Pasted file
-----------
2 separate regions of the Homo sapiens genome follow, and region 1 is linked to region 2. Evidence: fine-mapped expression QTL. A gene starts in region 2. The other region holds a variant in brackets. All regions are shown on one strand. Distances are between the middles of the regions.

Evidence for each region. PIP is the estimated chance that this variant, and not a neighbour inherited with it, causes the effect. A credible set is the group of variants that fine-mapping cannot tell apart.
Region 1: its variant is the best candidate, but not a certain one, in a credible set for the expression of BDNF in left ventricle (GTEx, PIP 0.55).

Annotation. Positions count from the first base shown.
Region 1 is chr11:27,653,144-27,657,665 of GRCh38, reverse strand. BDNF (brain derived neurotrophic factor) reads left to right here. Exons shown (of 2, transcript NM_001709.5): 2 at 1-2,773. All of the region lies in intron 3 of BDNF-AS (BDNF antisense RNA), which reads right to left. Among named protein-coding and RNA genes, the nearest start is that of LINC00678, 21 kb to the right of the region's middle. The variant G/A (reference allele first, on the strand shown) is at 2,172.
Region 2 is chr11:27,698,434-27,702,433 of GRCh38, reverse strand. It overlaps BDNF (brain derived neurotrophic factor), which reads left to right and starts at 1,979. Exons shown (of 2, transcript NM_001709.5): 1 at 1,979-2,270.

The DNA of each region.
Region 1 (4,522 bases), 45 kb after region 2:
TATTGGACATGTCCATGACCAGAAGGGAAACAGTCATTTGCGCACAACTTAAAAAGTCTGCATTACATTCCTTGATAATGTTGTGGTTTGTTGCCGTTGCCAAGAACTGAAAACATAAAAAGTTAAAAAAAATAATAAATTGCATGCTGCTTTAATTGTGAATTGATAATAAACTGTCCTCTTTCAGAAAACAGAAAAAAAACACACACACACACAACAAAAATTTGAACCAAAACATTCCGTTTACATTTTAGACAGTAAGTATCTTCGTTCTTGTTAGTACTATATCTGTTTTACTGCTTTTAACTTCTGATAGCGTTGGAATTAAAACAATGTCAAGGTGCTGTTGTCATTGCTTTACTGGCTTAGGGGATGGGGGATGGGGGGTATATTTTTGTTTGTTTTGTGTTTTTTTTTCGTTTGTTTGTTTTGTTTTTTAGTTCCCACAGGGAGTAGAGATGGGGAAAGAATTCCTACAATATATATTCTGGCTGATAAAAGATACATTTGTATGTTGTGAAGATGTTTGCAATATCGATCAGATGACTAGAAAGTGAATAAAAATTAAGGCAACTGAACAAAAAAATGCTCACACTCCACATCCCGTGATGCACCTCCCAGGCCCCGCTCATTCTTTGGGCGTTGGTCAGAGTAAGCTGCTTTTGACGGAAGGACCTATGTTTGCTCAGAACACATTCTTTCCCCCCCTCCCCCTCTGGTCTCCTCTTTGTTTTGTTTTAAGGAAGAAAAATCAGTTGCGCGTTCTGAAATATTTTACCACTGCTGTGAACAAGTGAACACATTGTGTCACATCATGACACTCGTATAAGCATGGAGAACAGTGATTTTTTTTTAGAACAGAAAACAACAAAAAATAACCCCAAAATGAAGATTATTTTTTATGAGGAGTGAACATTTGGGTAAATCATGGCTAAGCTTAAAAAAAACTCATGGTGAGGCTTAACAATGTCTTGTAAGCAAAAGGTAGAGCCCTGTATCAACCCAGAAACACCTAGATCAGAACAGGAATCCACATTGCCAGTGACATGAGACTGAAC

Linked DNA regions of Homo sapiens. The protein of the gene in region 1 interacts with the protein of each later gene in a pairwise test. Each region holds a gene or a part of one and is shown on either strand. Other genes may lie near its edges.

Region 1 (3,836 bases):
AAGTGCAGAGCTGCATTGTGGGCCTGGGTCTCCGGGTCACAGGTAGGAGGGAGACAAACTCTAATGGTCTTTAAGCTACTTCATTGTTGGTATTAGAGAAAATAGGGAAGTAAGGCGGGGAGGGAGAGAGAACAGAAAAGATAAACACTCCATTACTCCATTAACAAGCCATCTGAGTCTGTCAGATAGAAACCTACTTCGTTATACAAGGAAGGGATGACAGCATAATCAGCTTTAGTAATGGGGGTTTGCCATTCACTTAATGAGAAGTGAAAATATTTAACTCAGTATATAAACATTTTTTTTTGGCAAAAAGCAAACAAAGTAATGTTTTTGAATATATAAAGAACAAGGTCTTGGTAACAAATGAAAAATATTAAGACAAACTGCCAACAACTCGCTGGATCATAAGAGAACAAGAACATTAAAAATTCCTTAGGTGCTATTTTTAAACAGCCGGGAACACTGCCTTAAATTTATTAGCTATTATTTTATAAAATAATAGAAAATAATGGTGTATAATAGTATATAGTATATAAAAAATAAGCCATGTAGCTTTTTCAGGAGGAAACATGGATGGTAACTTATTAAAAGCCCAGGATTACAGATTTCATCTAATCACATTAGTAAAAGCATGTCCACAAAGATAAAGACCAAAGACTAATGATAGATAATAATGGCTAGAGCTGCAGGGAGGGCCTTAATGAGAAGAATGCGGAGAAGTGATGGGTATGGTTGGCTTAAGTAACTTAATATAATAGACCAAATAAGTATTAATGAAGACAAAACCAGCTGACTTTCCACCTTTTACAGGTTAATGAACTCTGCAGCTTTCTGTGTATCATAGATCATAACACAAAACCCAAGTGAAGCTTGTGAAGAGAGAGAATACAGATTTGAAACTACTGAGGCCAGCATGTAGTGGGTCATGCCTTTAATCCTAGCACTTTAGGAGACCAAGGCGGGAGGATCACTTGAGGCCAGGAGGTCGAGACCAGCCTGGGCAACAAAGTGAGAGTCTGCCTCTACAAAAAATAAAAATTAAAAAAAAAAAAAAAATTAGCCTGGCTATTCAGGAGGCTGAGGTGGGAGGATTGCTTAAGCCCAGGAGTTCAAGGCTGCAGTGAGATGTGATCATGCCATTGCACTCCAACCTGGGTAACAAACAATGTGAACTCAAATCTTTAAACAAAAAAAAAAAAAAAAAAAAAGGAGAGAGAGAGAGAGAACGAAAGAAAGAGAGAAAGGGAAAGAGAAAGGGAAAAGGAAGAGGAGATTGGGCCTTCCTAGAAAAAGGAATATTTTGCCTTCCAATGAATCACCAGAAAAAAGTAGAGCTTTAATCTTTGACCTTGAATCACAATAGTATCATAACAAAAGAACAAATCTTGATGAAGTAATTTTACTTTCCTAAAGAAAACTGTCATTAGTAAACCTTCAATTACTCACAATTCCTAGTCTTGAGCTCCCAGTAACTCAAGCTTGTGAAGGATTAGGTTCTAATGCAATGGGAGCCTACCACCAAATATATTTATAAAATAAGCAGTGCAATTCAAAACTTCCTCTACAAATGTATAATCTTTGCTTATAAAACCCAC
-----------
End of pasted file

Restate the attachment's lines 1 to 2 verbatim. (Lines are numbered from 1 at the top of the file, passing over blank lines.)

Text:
2 separate regions of the Homo sapiens genome follow, and region 1 is linked to region 2. Evidence: fine-mapped expression QTL. A gene starts in region 2. The other region holds a variant in brackets. All regions are shown on one strand. Distances are between the middles of the regions.

Evidence for each region. PIP is the estimated chance that this variant, and not a neighbour inherited with it, causes the effect. A credible set is the group of variants that fine-mapping cannot tell apart.